Easter traditions around the world

Belarus Ethiopia Ghana Nigeria Rwanda Egypt Kenya Uganda Tanzania Zambia Slovakia Germany Poland Greece Greece Italy Slovenia Croatia Bosnia Spain Norway Sweden Switzerland France Ireland United Kingdom United Kingdom China India Bulgaria Russia Czech Republic


On Easter Monday, chefs in the city of Haux, located in southwestern France, gather at the town's main square to build a fire and cook an omelet big enough to satisfy the hunger of a whole town— This omelette is lunch for up to 1,000 people


On Holy Thursday in the Medieval town of Verges, Spain, the traditional "dansa de la mort" or "death dance" is performed. Scenes from The Passion are reenacted and people dressed in skeleton costumes parade through the streets. The procession ends with frightening skeletons carrying boxes of ashes. The macabre dance begins at midnight and continues into wee hours of early morning. Spaniards eat a lot of sweets during easter and every region has it's own specialties; Bartolillos from Madrid, rosquillas de Semana Santa (Easter doughnuts), leche frita (fried dessert with milk and eggs), pestiños (pastries with sesame and honey) and buñuelos (fried pastries) are some typical delicacies


In Florence, Italy, the beautiful custom of the Scoppio del carro takes place on Easter. In this a holy fire lit from stone shards of Holy Sepulchre and it is used to light a fire during the singing of the Gloria of the Easter Sunday mass, this fire is then used to ignite a rockets and firecrackers in the form of a dove, representing peace and the holy spirit. This in turn lights a cart containing pyrotechnics in the small square before the Cathedral. A typical Tuscan easter lunch comprises of Italian delacacies made with Lamb, artichokes and eggs.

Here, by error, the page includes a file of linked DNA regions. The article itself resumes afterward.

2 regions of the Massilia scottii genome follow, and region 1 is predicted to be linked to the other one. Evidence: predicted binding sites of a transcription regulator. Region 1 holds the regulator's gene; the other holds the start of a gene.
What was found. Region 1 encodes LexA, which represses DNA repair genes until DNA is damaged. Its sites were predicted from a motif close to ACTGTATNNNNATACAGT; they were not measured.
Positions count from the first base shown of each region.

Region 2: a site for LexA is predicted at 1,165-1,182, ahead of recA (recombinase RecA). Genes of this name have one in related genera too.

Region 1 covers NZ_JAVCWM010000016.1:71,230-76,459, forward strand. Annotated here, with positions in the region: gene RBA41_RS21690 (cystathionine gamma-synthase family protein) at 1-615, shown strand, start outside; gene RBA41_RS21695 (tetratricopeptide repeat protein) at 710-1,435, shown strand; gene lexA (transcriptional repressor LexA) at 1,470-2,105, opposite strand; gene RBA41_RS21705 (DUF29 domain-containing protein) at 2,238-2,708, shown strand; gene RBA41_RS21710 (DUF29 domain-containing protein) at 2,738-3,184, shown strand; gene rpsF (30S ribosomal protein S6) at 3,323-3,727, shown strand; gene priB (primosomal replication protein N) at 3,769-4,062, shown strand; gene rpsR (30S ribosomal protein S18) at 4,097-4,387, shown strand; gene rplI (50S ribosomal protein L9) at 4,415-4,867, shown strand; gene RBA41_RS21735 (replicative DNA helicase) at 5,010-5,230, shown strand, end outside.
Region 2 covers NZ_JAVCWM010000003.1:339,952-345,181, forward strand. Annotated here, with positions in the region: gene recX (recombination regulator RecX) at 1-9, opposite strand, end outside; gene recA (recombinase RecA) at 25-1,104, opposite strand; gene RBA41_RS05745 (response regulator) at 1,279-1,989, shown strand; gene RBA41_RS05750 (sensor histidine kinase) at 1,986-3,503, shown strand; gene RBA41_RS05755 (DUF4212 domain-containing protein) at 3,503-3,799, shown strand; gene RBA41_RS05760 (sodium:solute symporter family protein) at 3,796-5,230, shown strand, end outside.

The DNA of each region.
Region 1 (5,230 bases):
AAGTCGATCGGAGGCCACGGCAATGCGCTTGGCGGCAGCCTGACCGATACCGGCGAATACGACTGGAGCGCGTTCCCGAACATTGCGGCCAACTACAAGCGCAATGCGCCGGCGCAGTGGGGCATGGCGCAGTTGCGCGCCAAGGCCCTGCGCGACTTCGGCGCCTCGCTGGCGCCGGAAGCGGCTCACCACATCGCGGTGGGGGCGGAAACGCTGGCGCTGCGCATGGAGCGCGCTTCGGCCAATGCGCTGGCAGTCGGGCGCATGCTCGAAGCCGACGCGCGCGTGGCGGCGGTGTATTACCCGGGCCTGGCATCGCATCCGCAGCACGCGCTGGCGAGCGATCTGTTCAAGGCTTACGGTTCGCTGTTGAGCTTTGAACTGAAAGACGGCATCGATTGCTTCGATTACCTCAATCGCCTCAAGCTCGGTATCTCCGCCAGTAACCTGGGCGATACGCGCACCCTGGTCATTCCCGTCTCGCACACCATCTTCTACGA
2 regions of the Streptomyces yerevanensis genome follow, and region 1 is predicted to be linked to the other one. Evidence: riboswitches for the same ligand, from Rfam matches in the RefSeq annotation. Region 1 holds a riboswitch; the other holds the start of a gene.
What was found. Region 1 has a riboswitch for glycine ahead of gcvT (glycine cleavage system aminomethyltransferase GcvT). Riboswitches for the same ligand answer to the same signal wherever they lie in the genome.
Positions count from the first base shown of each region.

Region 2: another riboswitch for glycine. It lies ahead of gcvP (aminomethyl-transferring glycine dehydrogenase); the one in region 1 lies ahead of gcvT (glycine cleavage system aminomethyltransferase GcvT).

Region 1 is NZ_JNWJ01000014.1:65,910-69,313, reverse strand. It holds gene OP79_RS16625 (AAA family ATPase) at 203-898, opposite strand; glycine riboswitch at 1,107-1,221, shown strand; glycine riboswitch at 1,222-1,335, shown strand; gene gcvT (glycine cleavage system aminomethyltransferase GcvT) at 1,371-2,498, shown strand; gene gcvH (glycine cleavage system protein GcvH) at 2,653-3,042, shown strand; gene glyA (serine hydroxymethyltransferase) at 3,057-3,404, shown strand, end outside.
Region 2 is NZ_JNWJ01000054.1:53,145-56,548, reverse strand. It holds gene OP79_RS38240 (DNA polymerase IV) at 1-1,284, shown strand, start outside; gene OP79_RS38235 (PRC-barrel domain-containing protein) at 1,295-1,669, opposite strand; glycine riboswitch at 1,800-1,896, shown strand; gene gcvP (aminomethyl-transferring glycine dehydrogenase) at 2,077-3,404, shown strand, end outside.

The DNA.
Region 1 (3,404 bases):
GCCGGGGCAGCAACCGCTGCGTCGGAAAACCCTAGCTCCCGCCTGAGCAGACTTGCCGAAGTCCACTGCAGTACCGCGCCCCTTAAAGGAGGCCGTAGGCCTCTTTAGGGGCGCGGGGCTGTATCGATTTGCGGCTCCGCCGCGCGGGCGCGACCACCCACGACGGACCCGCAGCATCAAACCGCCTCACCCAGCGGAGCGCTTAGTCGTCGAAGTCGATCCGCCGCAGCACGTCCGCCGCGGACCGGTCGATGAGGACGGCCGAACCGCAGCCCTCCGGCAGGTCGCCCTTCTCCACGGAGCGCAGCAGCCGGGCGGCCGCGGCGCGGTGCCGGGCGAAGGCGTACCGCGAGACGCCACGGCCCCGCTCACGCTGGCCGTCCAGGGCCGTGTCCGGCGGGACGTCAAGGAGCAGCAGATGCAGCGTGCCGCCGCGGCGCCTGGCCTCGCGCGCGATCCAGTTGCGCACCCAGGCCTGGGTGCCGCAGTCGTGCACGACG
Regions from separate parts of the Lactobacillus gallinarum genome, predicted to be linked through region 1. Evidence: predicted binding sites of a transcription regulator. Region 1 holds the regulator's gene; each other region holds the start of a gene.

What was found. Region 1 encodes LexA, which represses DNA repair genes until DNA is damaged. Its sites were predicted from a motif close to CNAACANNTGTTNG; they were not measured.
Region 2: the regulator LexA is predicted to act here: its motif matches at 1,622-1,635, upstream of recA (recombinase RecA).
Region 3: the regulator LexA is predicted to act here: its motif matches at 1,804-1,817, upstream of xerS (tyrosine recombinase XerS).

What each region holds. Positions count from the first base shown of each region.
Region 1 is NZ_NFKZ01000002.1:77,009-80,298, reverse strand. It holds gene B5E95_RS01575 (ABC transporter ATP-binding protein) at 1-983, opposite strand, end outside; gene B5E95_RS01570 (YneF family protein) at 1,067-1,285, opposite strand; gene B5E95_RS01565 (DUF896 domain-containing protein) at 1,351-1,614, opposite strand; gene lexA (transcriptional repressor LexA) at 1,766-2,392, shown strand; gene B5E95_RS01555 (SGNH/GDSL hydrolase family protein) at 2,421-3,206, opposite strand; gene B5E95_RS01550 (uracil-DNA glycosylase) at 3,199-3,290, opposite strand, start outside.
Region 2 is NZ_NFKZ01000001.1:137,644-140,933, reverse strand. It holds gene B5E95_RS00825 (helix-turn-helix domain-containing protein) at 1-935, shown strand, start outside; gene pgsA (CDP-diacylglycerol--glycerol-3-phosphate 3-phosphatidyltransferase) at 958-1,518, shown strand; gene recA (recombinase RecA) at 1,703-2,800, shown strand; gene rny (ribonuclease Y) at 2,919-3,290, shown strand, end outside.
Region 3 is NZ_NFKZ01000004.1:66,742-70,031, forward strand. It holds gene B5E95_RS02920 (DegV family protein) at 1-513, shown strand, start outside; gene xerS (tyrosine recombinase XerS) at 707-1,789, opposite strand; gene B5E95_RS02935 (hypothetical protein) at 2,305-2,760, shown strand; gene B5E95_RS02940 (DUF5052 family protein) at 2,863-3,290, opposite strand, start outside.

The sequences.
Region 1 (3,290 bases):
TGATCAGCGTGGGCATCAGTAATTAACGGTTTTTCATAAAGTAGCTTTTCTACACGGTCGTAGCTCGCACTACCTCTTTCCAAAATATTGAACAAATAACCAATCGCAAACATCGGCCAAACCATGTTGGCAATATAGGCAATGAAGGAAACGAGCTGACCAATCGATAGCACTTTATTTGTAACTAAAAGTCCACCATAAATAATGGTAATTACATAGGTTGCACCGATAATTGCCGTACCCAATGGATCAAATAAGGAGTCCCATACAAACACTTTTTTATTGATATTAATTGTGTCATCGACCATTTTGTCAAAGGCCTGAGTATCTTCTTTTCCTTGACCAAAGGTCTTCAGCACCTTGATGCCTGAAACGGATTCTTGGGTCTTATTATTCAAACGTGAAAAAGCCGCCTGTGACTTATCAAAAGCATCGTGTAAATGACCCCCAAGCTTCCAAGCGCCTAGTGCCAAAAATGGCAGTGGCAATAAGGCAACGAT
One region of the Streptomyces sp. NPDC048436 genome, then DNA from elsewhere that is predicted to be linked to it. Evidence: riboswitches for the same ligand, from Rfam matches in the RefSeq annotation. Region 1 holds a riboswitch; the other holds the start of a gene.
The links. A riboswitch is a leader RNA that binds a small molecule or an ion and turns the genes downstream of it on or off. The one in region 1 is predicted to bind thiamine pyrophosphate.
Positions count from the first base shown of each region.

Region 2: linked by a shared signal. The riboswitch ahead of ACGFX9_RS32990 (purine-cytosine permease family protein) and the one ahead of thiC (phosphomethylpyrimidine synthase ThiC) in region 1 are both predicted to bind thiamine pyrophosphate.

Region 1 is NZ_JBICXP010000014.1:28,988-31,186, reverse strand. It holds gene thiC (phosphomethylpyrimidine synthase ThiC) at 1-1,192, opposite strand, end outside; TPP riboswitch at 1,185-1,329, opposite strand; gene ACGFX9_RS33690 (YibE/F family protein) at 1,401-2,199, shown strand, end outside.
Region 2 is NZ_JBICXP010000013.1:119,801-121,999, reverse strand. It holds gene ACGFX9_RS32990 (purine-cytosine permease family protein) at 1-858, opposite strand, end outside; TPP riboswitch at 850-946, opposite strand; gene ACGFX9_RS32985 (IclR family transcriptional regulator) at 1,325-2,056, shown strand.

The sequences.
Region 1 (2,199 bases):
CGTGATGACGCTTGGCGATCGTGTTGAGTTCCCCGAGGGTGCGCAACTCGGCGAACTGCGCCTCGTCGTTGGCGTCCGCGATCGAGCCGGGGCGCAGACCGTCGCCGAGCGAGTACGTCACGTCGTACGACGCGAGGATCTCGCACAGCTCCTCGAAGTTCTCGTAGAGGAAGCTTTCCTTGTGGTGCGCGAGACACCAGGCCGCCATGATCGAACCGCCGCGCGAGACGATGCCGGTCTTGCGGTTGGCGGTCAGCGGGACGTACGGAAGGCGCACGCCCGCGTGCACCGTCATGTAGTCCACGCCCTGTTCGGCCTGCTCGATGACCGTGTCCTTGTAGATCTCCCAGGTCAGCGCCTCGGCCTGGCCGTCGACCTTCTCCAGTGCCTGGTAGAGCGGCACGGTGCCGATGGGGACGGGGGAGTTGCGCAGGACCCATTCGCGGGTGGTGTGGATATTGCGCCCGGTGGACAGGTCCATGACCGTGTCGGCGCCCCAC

United Kingdom

The UK has a long standing tradition of rolling decorated easter eggs down grassy slopes or hills. This tradition dates back hundreds of years and is called as "pace-egging". In Scotland the Easter Sunday Lunch or Dinner is a very special meal. Traditionally roast lamb is served, although some families still opt for Roast Turkey.

Flag of Germany


In Germany decorated eggs are hung on branches trees to transform them into Easter egg trees. On Easter Sunday, many families in Germany commence their Easter celebration by attending a church followed by a family breakfast or brunch. The easter menu is often eggs, including some of the hard-boiled, painted Easter eggs, fruits and vegetables, bread rolls (Brötchen), fresh homemade cakes, various flavors of jam, cheese, and of course wurst.


In the Republic of Ireland and in Northern Ireland easeter is a day of remembrance for the martyrs of Easter Rising which began on Easter Monday 1916. Irish catholics traditionally eat leek soup and roast lamb.